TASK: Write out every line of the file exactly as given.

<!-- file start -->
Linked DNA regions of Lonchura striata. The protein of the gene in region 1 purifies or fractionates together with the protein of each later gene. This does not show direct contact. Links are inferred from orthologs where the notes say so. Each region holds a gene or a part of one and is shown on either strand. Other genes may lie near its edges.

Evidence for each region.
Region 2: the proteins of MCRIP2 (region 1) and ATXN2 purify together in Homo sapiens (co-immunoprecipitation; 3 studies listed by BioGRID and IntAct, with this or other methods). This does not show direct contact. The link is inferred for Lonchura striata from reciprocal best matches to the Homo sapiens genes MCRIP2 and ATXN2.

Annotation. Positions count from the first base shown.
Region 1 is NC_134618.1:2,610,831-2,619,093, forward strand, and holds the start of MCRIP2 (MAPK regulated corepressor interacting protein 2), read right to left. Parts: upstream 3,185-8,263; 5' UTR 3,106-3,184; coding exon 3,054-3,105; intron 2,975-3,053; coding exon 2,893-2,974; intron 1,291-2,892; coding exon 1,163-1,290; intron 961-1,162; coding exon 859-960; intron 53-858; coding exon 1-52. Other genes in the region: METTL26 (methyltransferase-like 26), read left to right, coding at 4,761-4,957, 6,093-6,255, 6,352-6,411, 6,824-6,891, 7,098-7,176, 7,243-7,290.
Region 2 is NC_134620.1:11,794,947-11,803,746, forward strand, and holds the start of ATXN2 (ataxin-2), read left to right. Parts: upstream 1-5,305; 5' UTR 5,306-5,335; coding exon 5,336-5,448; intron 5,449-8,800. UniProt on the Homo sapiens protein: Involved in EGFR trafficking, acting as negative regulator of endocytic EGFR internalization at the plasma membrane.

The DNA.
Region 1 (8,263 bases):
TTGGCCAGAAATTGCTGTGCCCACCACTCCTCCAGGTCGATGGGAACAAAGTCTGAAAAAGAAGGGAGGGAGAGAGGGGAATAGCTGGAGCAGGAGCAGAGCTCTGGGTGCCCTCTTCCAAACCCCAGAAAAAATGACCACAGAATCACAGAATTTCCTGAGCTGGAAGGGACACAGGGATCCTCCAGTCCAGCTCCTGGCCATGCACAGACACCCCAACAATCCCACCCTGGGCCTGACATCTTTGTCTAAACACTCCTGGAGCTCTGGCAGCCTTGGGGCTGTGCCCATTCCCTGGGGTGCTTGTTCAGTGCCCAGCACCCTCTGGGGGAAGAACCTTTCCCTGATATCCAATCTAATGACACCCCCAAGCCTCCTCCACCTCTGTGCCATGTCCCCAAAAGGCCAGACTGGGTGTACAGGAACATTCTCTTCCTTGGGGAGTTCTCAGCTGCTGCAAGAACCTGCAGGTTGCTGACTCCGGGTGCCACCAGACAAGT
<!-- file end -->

Linked DNA regions of Lonchura striata. The protein of the gene in region 1 purifies or fractionates together with the protein of each later gene. This does not show direct contact. Links are inferred from orthologs where the notes say so. Each region holds a gene or a part of one and is shown on either strand. Other genes may lie near its edges.

Evidence for each region.
Region 2: the proteins of MCRIP2 (region 1) and ATXN2 purify together in Homo sapiens (co-immunoprecipitation; 3 studies listed by BioGRID and IntAct, with this or other methods). This does not show direct contact. The link is inferred for Lonchura striata from reciprocal best matches to the Homo sapiens genes MCRIP2 and ATXN2.

Annotation. Positions count from the first base shown.
Region 1 is NC_134618.1:2,610,831-2,619,093, forward strand, and holds the start of MCRIP2 (MAPK regulated corepressor interacting protein 2), read right to left. Parts: upstream 3,185-8,263; 5' UTR 3,106-3,184; coding exon 3,054-3,105; intron 2,975-3,053; coding exon 2,893-2,974; intron 1,291-2,892; coding exon 1,163-1,290; intron 961-1,162; coding exon 859-960; intron 53-858; coding exon 1-52. Other genes in the region: METTL26 (methyltransferase-like 26), read left to right, coding at 4,761-4,957, 6,093-6,255, 6,352-6,411, 6,824-6,891, 7,098-7,176, 7,243-7,290.
Region 2 is NC_134620.1:11,794,947-11,803,746, forward strand, and holds the start of ATXN2 (ataxin-2), read left to right. Parts: upstream 1-5,305; 5' UTR 5,306-5,335; coding exon 5,336-5,448; intron 5,449-8,800. UniProt on the Homo sapiens protein: Involved in EGFR trafficking, acting as negative regulator of endocytic EGFR internalization at the plasma membrane.

The DNA.
Region 1 (8,263 bases):
TTGGCCAGAAATTGCTGTGCCCACCACTCCTCCAGGTCGATGGGAACAAAGTCTGAAAAAGAAGGGAGGGAGAGAGGGGAATAGCTGGAGCAGGAGCAGAGCTCTGGGTGCCCTCTTCCAAACCCCAGAAAAAATGACCACAGAATCACAGAATTTCCTGAGCTGGAAGGGACACAGGGATCCTCCAGTCCAGCTCCTGGCCATGCACAGACACCCCAACAATCCCACCCTGGGCCTGACATCTTTGTCTAAACACTCCTGGAGCTCTGGCAGCCTTGGGGCTGTGCCCATTCCCTGGGGTGCTTGTTCAGTGCCCAGCACCCTCTGGGGGAAGAACCTTTCCCTGATATCCAATCTAATGACACCCCCAAGCCTCCTCCACCTCTGTGCCATGTCCCCAAAAGGCCAGACTGGGTGTACAGGAACATTCTCTTCCTTGGGGAGTTCTCAGCTGCTGCAAGAACCTGCAGGTTGCTGACTCCGGGTGCCACCAGACAAGT